Obesity & COVID-19

Last updated: April 27

Based on what we know so far about COVID-19, people who live with obesity and who have other health concerns have increased risk of more severe illness after contracting the virus than the general population. Your physician can review your medical record to give you a greater understanding of your personal risk.

Here are answers to some common questions related to obesity and COVID-19. Please note that these answers are subject to change as we receive more information about COVID-19. If you have additional questions not answered here, call your physician or the Northwestern Medicine COVID-19 hotline at 312.47.COVID (312.472.6843).

Frequently Asked Questions

People who live with obesity do not appear to be more likely to contract COVID-19. However, those who have a body mass index greater than 40 are more likely to have serious complications from COVID-19.

People who live with obesity often have chronic inflammation in their bodies and other health conditions, like diabetes, heart disease and heart failure, that put them at higher risk for serious complications from COVID-19. All of these diseases weaken the body’s ability to fight an infection like COVID-19.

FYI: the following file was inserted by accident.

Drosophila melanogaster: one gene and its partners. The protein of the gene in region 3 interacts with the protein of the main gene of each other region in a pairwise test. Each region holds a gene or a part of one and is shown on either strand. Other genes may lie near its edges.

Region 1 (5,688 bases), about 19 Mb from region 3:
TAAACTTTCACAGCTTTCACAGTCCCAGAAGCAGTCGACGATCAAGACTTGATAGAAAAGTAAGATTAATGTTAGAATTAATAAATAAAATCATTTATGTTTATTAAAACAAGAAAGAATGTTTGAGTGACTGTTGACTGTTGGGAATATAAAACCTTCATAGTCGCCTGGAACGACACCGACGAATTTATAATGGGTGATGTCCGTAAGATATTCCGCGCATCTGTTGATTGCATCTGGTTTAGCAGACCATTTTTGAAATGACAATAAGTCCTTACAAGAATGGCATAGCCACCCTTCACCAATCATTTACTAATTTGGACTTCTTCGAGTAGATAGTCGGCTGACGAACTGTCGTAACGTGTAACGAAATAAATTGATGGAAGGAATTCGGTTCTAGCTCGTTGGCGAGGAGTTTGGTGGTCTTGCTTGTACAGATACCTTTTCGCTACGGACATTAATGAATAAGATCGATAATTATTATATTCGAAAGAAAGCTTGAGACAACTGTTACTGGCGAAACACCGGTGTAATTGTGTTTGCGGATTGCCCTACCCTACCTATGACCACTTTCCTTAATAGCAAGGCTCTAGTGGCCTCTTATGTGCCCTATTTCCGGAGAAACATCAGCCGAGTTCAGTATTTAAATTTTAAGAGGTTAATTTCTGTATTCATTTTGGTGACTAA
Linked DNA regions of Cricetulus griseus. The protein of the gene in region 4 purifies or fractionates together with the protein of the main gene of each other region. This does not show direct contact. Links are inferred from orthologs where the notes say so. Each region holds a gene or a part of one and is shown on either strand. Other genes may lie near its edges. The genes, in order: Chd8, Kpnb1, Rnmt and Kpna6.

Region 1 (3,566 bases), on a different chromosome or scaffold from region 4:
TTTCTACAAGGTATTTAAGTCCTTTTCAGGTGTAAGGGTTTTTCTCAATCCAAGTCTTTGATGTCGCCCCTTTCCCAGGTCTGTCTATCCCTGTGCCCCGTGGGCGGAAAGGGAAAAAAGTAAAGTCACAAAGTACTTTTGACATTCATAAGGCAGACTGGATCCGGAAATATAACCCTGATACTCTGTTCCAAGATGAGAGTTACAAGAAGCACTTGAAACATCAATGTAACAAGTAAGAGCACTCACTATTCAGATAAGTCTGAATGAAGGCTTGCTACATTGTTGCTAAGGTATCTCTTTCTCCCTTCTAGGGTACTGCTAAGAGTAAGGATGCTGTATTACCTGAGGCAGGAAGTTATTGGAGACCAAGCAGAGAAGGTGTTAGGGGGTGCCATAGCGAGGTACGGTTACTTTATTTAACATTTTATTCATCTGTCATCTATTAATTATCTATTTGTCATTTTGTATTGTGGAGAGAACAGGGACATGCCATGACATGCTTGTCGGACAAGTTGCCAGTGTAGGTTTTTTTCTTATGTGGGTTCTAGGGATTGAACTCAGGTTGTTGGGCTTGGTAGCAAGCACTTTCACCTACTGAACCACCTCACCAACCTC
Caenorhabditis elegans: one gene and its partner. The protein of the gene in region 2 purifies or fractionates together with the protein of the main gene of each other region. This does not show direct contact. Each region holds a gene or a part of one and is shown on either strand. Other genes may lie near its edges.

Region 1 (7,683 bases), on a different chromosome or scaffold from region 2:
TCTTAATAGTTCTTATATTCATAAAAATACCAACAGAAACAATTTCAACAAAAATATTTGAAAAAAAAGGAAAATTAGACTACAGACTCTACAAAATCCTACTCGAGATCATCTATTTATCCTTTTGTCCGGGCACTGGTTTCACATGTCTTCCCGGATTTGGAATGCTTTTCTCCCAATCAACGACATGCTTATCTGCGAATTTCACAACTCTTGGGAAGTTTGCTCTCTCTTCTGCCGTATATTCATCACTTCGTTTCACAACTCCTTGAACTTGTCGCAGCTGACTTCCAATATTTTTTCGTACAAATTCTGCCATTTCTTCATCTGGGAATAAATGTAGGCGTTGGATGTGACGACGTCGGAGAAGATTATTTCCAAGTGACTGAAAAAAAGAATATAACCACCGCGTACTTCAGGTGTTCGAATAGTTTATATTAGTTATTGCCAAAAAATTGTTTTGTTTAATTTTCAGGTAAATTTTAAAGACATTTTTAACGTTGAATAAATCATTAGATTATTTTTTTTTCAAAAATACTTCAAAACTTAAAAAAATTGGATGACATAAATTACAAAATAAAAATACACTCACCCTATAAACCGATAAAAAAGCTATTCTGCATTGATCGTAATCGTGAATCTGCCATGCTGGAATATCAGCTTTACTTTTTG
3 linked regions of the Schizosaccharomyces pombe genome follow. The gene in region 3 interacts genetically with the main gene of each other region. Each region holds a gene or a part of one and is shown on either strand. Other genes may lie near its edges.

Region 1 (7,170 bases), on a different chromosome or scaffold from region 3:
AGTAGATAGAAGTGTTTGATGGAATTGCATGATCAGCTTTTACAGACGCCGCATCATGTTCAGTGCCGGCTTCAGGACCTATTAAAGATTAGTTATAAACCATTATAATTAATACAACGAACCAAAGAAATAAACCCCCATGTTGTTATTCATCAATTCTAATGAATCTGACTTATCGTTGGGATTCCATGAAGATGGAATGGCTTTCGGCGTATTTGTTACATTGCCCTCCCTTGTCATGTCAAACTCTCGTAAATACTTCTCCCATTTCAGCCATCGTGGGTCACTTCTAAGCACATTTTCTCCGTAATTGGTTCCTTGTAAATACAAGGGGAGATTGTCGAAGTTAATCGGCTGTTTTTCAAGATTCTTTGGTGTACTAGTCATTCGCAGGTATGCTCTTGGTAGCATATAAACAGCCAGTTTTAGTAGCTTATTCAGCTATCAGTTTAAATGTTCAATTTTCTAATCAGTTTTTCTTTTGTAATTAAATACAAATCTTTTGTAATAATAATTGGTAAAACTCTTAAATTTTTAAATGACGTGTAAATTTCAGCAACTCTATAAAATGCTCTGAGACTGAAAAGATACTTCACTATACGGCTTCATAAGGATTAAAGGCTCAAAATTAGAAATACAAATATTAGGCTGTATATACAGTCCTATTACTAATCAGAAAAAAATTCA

Scientists are also exploring the connection between excess body fat and complications from COVID-19, even when the person does not have other health conditions.

A COVID-19 infection increases inflammation in the body, which is a normal response to conquer infection. If a person lives with obesity, they could experience a weakened immune response and more severe complications from COVID-19.

Keep at least a 2-week supply of your medications and contact your physician if you need refills. To refill your prescription, you can limit exposure to the virus by using a mail-order service or drive-thru pharmacy, or have a caregiver pick up your medication.

Physicians recommend that people who live with obesity adhere to the recommendations released by the Centers for Disease Control and Prevention, prioritizing extreme physical distancing and hand hygiene. You should also exercise, eat well, reduce stress and get plenty of sleep.

If you have COVID-19 symptoms, such as a fever, cough, sore throat or shortness of breath, call your physician for guidance.

If you have been exposed to someone who received a COVID-19 diagnosis, you should self-isolate for 14 days and monitor for symptoms of the virus. If you begin to experience symptoms, call your physician.